The senator elected to preside over the chamber in the absence of the Vice President.
The U.S. Constitution specifies three legislative leadership positions. First is the Speaker of the House, and second is the Vice President, who serves as president of the Senate. Third is the Senate President Pro Tempore, which receives the least attention of the three. Despite the role's relative lack of notoriety, it is third in the presidential line of succession, behind the Vice President and the Speaker of the House, respectively. The "President Pro Tem," as the position is commonly known, also receives security protection from the Capitol Police (due to succession considerations) and a larger salary than other senators.
The President Pro Tem is elected by his or her peers in the Senate. Since 1945, it has been the senator from the majority party who has served in the Senate the longest (thus not necessarily the senator with the longest tenure overall). The President Pro Tem typically serves in this position until a new majority takes over the chamber or the senator retires, whichever comes first.
The Vice President is technically responsible for many of the core day-to-day operations of the Senate, such as deciding points of order, enforcing decorum in the chamber, recognizing senators to speak, and signing bills. But due to the Vice President's frequent absence, the President Pro Tem assumes these duties. In turn, the President Pro Tem often delegates the more mundane duties to junior members of the majority party (i.e., what qualifies as grunt work for a U.S. senator).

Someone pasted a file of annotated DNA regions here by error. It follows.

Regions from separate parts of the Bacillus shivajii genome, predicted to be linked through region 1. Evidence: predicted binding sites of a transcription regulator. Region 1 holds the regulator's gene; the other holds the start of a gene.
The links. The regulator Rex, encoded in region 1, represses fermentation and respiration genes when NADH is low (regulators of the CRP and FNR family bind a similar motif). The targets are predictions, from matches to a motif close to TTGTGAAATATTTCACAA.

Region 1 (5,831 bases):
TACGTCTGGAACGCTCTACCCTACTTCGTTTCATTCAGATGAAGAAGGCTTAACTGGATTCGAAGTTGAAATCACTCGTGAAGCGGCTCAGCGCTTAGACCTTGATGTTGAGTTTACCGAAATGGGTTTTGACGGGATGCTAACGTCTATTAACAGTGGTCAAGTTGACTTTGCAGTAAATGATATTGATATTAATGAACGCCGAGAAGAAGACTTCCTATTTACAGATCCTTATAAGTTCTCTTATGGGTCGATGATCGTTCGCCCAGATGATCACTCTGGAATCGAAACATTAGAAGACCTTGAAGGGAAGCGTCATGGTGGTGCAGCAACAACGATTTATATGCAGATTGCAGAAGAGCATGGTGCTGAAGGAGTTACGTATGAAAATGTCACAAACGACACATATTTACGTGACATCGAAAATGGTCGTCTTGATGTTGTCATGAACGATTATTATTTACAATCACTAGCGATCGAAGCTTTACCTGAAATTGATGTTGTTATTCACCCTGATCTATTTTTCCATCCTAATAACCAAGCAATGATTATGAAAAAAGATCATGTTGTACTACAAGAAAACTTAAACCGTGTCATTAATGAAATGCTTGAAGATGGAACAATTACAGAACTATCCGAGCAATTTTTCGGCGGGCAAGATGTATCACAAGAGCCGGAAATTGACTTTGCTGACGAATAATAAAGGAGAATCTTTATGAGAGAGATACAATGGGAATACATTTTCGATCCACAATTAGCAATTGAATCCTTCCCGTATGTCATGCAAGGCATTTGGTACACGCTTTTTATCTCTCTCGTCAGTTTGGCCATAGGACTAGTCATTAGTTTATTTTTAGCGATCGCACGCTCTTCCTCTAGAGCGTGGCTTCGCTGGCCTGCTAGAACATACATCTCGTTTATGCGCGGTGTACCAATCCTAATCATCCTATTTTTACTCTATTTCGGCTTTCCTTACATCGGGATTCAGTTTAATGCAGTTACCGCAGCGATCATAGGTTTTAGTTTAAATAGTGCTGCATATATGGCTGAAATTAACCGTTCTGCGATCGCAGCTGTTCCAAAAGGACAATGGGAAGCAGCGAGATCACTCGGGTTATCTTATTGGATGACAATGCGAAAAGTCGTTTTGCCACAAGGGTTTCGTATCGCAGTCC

Can You Ever Forgive Me?
To date, 90 individuals from 39 states have held the office. Recent Presidents Pro Tem include Robert Byrd (D-WV), Ted Stevens (R-AK), Daniel Inouye (D-HI), Patrick Leahy (D-VT), and Orrin Hatch (R-UT), the current President Pro Tem. The upcoming 116th Congress will be one of major transition, and the changes will reverberate all the way up the Senate ladder.
Senator Hatch is retiring at the end of the year, with 2012 GOP presidential nominee Mitt Romney replacing him. Despite Romney's high public profile, he will not inherit any of Hatch's seniority and will join the Senate as one of its most junior members alongside eight other incoming freshmen senators. Come January, Senator Grassley (R-IA) will be the longest-serving member in the Senate majority and is expected to be elected the next President Pro Tem. Alongside this new responsibility, Senator Grassley is also slated to take over Hatch's chairmanship on the powerful Senate Finance Committee.
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